To sleep train or not to sleep train? To let your child cry it out or do the gentler "sleep lady shuffle" (Kim West's popular "no-cry" method)? These are the kinds of sleep-related questions that bubbled up for many of us when our babies were in the 6-24 month range. But it's a different story once they reach the age of 3 or so, or at least it has been for me. I've found that no matter what approach my friends and I took during the baby and toddler years, our preschoolers now try to co-sleep, or to keep their tired parents in their rooms for part of the night. I've also found though, that there are things we can do to get our children back into their own beds, whether this is a new development or a continuation of longtime preferences.
Promoting Good Sleep Habits
- Maintain a consistent bedtime routine: My son finds comfort in knowing what to expect, so a bedtime routine that ends in happy sleep will be something he can always return to at the end of the day. If your preschooler likes routine, the bedtime ritual, whatever it is, is the most important one to nail.
- Keep an eye on your child's level of physical activity: Has bad weather kept your child from exercising enough? If so, make sure to do something active indoors that will adequately stimulate. If my son hasn't burned off enough energy during the day, he will try to make up for it at night—most likely right at bedtime!
- Make sure your child's room is conducive to rest: Some parents, such as Circle of Moms member Natalie E., suggest blackout shades to eliminate all stimulation. My son actually seems to prefer a little sound and soft light: listening to Hawaiian music and watching his spaceship nightlamp circle around.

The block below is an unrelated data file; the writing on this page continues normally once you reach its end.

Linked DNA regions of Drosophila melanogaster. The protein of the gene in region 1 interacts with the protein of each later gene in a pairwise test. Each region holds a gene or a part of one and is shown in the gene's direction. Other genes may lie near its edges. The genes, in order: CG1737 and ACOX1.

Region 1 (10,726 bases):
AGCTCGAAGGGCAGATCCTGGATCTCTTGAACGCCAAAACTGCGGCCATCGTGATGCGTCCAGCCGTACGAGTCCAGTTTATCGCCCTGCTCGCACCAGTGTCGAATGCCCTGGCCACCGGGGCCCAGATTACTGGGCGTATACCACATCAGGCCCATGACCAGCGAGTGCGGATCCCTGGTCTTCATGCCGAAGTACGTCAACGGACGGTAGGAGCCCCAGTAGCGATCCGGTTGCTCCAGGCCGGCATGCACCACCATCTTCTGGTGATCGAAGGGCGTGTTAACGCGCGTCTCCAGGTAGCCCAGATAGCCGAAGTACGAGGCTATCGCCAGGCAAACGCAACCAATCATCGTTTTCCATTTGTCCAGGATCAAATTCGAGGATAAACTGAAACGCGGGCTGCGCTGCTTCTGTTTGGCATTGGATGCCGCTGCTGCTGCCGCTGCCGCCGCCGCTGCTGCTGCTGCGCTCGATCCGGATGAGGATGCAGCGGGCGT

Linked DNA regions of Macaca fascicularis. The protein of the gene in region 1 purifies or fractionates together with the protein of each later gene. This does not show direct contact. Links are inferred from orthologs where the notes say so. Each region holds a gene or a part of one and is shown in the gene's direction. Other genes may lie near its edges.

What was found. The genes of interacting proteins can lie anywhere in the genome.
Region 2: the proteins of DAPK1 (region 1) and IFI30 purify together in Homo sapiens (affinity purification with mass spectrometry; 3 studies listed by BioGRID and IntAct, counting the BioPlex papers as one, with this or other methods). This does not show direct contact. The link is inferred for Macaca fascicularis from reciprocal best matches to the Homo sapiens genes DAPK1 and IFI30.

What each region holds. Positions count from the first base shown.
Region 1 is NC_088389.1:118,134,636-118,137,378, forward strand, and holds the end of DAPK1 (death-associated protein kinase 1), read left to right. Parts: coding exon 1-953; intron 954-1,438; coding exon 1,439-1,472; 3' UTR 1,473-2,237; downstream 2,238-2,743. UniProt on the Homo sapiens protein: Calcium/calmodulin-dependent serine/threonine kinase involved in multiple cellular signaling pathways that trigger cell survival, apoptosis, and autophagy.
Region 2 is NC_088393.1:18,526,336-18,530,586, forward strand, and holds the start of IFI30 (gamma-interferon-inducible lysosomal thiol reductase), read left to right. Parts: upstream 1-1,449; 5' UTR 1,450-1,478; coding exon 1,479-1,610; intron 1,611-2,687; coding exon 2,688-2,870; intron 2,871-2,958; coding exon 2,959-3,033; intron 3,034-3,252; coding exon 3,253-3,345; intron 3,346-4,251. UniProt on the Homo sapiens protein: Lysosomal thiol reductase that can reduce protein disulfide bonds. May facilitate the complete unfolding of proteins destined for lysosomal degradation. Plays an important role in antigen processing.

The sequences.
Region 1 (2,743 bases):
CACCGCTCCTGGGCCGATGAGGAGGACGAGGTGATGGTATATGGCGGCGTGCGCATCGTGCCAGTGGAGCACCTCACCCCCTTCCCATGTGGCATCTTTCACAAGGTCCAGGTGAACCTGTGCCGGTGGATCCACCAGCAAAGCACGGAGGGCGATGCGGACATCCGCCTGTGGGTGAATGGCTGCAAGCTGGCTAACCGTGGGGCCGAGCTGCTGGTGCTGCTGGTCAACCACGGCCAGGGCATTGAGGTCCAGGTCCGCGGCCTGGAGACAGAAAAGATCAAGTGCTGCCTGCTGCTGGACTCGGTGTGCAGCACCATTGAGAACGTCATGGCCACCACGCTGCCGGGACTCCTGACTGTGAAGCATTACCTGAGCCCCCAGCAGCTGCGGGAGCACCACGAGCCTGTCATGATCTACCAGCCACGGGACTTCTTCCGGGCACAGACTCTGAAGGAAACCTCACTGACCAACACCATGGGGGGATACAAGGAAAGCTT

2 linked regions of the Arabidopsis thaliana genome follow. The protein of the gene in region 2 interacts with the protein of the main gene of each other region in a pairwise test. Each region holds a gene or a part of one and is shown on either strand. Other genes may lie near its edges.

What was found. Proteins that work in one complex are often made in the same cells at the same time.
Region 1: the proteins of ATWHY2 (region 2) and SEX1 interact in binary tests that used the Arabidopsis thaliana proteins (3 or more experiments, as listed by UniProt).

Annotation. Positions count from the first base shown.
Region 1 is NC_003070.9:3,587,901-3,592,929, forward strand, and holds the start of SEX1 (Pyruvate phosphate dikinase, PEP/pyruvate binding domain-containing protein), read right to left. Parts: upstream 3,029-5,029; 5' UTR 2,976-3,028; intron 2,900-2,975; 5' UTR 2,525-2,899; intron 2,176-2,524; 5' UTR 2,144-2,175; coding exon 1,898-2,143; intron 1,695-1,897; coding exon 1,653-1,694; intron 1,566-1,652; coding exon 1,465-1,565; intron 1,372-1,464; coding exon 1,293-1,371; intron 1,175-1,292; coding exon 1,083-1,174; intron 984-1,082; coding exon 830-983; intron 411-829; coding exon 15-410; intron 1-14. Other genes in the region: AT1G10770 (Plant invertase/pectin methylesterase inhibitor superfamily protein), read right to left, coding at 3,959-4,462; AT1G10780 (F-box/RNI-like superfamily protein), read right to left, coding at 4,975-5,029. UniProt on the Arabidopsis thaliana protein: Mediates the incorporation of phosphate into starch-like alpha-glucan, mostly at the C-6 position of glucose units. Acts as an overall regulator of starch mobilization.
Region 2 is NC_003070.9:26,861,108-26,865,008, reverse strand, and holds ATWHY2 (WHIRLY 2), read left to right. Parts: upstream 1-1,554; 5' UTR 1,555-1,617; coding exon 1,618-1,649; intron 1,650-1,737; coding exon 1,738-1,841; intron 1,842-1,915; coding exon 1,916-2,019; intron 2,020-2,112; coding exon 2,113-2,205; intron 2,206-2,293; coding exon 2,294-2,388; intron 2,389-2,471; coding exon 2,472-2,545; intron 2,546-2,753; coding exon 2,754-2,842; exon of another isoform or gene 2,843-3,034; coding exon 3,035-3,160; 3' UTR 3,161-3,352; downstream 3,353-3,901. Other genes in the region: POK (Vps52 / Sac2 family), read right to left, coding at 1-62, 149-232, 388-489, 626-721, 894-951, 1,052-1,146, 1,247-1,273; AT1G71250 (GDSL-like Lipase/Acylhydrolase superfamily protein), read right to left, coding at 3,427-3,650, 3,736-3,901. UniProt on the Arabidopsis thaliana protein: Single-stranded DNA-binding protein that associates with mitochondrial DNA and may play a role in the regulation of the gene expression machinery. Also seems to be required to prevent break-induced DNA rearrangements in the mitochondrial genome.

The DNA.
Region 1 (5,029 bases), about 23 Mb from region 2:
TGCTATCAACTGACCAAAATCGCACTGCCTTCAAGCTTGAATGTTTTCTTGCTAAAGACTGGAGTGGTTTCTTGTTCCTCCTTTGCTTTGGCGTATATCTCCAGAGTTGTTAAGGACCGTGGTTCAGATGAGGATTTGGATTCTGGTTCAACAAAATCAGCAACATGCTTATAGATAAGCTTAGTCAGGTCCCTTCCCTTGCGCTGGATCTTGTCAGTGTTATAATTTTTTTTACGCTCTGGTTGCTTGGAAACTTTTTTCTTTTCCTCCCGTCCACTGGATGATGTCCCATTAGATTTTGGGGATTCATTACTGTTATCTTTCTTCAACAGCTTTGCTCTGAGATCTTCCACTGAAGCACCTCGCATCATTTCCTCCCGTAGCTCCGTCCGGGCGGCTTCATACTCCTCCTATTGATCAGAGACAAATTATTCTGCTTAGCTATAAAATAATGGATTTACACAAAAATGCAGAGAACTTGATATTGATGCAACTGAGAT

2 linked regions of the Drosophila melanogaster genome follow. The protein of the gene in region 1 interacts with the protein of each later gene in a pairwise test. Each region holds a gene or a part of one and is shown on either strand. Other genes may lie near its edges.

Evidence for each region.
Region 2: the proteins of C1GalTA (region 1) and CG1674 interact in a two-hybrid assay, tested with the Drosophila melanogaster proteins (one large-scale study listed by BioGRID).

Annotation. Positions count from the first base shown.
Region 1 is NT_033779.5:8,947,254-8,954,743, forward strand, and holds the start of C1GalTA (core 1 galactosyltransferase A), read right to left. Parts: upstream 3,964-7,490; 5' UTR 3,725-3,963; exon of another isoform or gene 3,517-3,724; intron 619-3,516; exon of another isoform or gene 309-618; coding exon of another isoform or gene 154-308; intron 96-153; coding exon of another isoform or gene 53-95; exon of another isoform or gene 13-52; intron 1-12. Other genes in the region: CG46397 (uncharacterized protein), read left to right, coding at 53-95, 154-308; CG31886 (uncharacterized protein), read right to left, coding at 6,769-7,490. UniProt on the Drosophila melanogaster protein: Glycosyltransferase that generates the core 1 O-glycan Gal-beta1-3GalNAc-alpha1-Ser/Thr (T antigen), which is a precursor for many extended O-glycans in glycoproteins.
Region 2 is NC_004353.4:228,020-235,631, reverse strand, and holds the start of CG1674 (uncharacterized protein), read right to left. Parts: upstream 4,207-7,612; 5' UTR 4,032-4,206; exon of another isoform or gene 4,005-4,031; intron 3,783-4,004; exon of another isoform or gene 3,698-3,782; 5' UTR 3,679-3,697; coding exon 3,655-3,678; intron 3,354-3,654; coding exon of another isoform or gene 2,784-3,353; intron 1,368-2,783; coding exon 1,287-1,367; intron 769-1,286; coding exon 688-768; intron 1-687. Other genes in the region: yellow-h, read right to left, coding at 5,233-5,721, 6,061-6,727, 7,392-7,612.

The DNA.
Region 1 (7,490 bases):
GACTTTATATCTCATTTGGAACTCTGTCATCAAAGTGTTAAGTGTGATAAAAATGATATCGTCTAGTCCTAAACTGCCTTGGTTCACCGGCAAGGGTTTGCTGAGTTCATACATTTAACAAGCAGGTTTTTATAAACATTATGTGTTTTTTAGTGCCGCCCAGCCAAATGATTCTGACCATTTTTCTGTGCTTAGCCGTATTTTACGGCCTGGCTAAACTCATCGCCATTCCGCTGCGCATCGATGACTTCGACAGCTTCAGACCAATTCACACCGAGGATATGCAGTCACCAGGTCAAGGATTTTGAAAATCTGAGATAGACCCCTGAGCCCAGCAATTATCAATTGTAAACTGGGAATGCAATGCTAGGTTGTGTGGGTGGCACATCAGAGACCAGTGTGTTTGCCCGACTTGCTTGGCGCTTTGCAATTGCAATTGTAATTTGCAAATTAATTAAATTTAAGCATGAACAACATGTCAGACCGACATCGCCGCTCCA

Establishing New Patterns
If your child has never preferred to fall asleep alone, well, that's understandable. Most adults don't sleep alone, so why should kids?
But there are benefits to sleep independence. Besides the obvious benefits for you—sleeping through the night without surprise kicks in the face, for example—there are even greater benefits for your preschooler. Circle of Moms member Pamela J. suggests that a child who can fall asleep alone, and stay in her own bed all night, is happier and more confident than a child who is in the habit of sleeping with parents. And sleeping alone can promote deeper, longer sleep, which, according to The Franklin Institute (a Philadelphia-based scientific research group) is good for nourishing brain connections and the rapid physical growth your child is experiencing.
Before changing your child's routine though, it's smart to include him in the planning. Circle of Moms member Amanda C. suggests making a plan and explaining it to him "so he knows what's coming." This "lets him prepare himself, as well as find comfort when you follow through."
New routines should be simple, and not introduced abruptly. When we went through this process, I took it step-by step, starting out by putting my son in his own bed and holding one hand while he nodded off. The next night, I remained near his bed, but didn't have physical contact. By going gradually, I was trying to provide reassurance while also nudging him towards independence.
If your child does cry though, a few words of reassurance to remind him that you're there can help, as can a reward the following morning. Circle of Moms member Amanda C. recommends offering a reward the next day to help your child get used to the new routine. And Meshele P. offers her son a beanie baby from a tote at Grandma's house. I like to give my son stickers or a new book.
You can even suggest that your child come into bed with you after the sun comes up, or the alarm goes off. This lets him or her know that your bed isn't off-limits, but that everyone sleeps in his or her own bed at night.
The views expressed in this article are those of the author and do not necessarily represent the views of, and should not be attributed to, POPSUGAR.